Career Development

What Does a Pipe Fitter Do?

Find out what a pipe fitter does, how to get this job, and what it takes to succeed as a pipe fitter.

Pipe fitters are responsible for installing and maintaining the piping systems that deliver water, gas, sewage, or other liquids and gases to our homes, businesses, and communities. They work with a wide range of materials including steel, copper, plastic, and more.

Pipe fitters typically begin their day by reviewing blueprints or schematics of the piping system they’re working on. This helps them identify where each piece of pipe should be placed and how it will connect to other pieces of equipment. Once this is done, they use specialized tools and equipment to install pipes in walls, floors, ceilings, and other structures.

Pipe Fitter Job Duties

Pipe fitters have a wide range of responsibilities, which can include:

  • Inspecting work sites for hazards such as tripping hazards or exposure to toxic materials
  • Installing and repairing pipe systems for plumbing, steam, gas, oil, and other piping systems using hand tools and power tools such as drills and saws
  • Reading blueprints, sketches, drawings, or other plans to determine pipe system layouts
  • Cutting and threading pipe ends, using machinery that can be operated manually or by computer-controlled systems
  • Measuring, cutting, and threading pipe to meet specifications, using standard hand tools such as wrenches, pliers, and screwdrivers
  • Installing, repairing, or replacing pipes, valves, fittings, and other equipment with pipe fitting tools such as hammers, wrenches, threading equipment, torque meters, and cutting torches
  • Installing and repairing plumbing fixtures such as sinks, faucets, bathtubs, toilets, and showers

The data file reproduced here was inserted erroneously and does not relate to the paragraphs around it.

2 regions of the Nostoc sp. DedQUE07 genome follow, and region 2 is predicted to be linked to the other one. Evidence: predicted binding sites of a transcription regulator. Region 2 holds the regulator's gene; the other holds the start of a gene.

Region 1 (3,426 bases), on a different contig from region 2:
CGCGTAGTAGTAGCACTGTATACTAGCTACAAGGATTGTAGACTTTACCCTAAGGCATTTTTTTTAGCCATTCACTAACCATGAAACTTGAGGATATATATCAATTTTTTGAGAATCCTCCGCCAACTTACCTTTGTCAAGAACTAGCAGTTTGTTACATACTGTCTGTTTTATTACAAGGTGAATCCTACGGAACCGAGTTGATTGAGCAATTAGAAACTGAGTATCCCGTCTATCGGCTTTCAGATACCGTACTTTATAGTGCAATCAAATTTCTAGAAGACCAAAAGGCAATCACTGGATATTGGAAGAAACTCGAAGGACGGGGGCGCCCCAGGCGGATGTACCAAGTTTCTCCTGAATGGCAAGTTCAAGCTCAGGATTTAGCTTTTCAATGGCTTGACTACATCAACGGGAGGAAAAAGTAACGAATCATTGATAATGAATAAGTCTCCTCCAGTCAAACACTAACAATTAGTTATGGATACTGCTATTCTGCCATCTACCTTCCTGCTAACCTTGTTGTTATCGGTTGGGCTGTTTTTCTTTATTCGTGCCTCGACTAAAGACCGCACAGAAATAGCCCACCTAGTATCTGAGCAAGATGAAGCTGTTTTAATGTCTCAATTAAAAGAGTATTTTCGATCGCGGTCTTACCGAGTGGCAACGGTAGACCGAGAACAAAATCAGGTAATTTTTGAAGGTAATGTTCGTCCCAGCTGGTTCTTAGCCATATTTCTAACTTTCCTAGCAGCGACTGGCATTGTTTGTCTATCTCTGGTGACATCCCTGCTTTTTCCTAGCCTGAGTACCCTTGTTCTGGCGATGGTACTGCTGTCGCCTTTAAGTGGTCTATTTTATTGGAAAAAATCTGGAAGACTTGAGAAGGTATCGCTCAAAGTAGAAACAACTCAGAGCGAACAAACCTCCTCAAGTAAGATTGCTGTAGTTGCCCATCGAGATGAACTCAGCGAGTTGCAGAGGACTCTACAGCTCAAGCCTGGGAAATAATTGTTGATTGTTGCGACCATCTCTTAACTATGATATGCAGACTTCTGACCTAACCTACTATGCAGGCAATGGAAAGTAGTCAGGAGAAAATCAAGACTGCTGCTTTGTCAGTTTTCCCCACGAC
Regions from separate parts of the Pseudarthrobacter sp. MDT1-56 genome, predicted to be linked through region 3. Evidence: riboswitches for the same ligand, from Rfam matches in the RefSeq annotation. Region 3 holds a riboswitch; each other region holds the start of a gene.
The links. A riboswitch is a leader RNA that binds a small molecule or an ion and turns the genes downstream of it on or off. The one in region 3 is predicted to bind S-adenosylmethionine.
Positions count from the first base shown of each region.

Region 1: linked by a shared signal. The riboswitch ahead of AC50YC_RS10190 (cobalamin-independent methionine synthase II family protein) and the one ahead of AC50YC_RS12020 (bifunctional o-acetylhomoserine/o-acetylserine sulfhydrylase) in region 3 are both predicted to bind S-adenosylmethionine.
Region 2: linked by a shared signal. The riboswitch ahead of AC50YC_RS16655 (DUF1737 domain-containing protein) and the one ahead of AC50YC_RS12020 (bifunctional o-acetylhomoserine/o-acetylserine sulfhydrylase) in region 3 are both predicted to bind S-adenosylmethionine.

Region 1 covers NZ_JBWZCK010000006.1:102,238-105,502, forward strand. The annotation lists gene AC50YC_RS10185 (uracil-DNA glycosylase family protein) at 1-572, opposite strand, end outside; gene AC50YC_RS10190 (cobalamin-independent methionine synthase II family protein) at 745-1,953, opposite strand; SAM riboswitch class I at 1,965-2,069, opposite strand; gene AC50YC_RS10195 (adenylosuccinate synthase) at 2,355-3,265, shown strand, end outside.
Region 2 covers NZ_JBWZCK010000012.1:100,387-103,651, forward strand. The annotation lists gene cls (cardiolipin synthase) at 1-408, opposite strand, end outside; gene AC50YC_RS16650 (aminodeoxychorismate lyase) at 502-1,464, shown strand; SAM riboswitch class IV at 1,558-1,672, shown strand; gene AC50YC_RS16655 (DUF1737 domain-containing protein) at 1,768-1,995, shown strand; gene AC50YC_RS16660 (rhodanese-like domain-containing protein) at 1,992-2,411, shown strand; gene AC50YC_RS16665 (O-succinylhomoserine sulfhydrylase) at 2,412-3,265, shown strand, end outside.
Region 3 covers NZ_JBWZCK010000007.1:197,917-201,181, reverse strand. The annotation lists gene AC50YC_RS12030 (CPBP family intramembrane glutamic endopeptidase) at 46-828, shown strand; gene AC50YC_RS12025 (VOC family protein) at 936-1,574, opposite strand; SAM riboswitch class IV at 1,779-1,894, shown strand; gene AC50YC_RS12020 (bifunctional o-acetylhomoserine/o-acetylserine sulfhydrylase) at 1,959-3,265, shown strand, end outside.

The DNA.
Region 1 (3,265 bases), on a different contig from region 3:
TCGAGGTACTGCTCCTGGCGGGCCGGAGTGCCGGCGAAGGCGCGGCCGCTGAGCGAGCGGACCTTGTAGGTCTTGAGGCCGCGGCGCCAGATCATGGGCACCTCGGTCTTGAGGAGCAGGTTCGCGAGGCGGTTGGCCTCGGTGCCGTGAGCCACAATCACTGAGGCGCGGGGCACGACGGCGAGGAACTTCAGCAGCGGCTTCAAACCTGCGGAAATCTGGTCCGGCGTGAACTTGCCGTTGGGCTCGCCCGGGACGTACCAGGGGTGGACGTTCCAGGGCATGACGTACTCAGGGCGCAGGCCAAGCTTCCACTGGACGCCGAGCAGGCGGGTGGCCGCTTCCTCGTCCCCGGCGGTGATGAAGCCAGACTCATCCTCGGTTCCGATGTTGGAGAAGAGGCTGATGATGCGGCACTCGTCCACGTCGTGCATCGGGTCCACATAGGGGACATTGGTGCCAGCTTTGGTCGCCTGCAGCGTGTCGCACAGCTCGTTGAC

• Cutting and preparing pipes for welding by removing burrs and other imperfections

Pipe Fitter Salary & Outlook

Pipe fitters’ salaries vary depending on their level of experience, the company size and geographic location.

  • Median Annual Salary: $52,500 ($25.24/hour)
  • Top 10% Annual Salary: $49,500 ($23.8/hour)

The employment of pipe fitters is expected to grow at an average rate over the next decade.

Employment growth will be driven by the need to replace workers who leave the occupation. However, automation may limit the number of new jobs for pipe fitters over the next decade. Some tasks performed by pipe fitters, such as installing valves and fittings, can be automated.

Related: In-Depth Pipe Fitter Salary Guide

Pipe Fitter Job Requirements

Pipe fitters typically need to have the following qualifications:

Education: A high school diploma is not required to become a pipe fitter, but many employers prefer a minimum of an associate’s degree in plumbing or a related field. An associate’s degree in plumbing technology can take about two years to complete and includes courses in mathematics, blueprint reading, plumbing, pipe fitting and installation, and business management.

Training & Experience: Pipe fitters receive on-the-job training from their supervisors or other experienced workers. This training helps the new employee learn the specific procedures and safety standards of the company. The training period may last for a few days or a few weeks, depending on the complexity of the job and the experience of the new employee.

Certifications & Licenses: Some employers may require employees to pass an industry-specific certification to show their general understanding of the field.

Pipe Fitter Skills

Pipe fitters need the following skills in order to be successful:

Machinery repair: Pipe fitters may need to repair machinery used in the construction of pipelines. This can include repairing pumps, compressors, welding machines and other equipment. Having knowledge of how to repair machinery can help you maintain the tools you use in your work and keep them in working order.

Welding: Welding is the process of joining two pieces of metal together. Pipe fitters use welding skills to join pipes together. Welding is a common skill for pipe fitters to have because it allows them to complete their job more efficiently.